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LCC International University > News and Events > Shaping Worldviews: Theological Aspects in the Lord of the Rings

Shaping Worldviews: Theological Aspects in the Lord of the Rings


Over the years, our worldview has been shaped by many different things: media, politics, surroundings, the entertainment industry, and art. Through worldview, people experience and understand reality. Recently, Dr. Joseph Harder, an Associate Professor in the Theology Department at LCC International University discussed the different worldviews from a theological perspective and how they are portrayed in the movies, focusing on the Lord of the Rings movie. Movies play a significant role in many people’s lives today and can be an expression of their creators’ worldview, also encouraging us to deeper reflection.

Looking to the world from a theological perspective, it can be divided into two basic types of worldviews: any form of theism and materialism. Theism is the belief that there is some kind of god (monotheism) or gods (polytheism). Materialism is a conviction of matter being the only existing belief, nothing else outside that realm that we can access with our five senses. For example, a theist might believe that death is a doorway to another world, a different type of existence. Meanwhile, a materialist would consider death as the end of existence. People with these two worldviews will have a different understanding of morality, moral code, and ethics. A theist can view a moral code as God-given and the same for all people. However, for a materialist, the moral code will be a choice or something different cultures and individuals can invent or change.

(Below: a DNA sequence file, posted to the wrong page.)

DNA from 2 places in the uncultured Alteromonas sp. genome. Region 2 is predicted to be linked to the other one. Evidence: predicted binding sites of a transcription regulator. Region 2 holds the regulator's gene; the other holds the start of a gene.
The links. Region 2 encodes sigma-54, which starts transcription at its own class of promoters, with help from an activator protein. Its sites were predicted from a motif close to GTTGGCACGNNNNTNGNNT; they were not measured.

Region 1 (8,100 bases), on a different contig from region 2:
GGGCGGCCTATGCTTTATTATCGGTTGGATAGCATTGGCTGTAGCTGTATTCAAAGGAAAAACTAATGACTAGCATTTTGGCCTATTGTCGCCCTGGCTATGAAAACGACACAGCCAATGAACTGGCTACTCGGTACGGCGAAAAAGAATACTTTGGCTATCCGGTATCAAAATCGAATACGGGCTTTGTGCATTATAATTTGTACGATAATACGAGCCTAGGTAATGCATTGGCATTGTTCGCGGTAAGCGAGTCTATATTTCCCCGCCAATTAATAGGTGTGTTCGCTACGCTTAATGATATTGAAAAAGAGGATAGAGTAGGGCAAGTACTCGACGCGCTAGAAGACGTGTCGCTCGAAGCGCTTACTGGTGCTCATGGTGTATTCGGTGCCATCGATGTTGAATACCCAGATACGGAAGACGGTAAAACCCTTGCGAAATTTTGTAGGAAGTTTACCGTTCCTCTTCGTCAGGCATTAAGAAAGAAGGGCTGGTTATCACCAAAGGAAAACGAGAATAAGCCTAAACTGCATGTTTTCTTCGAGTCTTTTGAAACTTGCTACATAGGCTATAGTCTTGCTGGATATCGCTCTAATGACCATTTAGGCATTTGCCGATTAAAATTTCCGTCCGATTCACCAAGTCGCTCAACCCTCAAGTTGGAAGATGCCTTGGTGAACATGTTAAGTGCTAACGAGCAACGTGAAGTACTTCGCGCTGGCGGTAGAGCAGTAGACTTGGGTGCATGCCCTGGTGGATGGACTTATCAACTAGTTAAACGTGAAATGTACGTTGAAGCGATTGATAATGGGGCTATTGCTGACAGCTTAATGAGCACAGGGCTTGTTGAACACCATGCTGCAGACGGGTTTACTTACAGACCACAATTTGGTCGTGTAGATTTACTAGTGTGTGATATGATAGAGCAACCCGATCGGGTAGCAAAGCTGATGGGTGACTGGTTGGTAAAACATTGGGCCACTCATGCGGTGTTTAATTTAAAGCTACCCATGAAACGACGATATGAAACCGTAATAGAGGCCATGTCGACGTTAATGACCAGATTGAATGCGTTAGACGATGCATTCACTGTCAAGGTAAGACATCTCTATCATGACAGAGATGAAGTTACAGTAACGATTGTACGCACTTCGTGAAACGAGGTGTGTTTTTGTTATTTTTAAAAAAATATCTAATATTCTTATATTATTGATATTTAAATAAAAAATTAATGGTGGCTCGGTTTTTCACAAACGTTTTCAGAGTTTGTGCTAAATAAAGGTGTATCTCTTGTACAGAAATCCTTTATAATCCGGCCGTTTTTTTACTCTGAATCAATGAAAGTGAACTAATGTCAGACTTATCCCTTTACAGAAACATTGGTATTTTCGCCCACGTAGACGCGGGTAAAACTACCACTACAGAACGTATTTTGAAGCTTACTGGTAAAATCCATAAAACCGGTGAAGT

A worldview can also be looked at metaphorically. Ted Turnau, an author of the book Popologetics: Popular Culture in Christian Perspective, used a tree metaphor in his book. He suggests that our worldviews can be compared to three parts of the tree: the roots, the trunk, and the branches with the leaves. The root section accounts for presuppositions that are basic beliefs about reality, rising questions: does God exist, can we access reality through our five senses and trust them, what is the truth, and is it the same for the others? Presuppositions like the roots of the tree then shape the trunk, which metaphorically stands for the world story. The world story is something that we tell ourselves to make sense out of the world around us. Questions like where did we come from, what is our purpose, where is our future like? Essentially, once we start answering these questions, we become more aware of the worldview that is created around us and how we want to see it. Finally, after presuppositions that give the rise to our world story, the rest of the metaphorical tree, the branches and the leaves are our life philosophy. How we live, what is our ethical stance, how we treat others, values, and goals. These big questions lead humans to understand how we see reality through the lens of presuppositions, basic beliefs, and how we answer those questions. It is important to remember that human beings are complicated and often contradictory, thus there is a lack of consistency of how these three key aspects affect our behavior.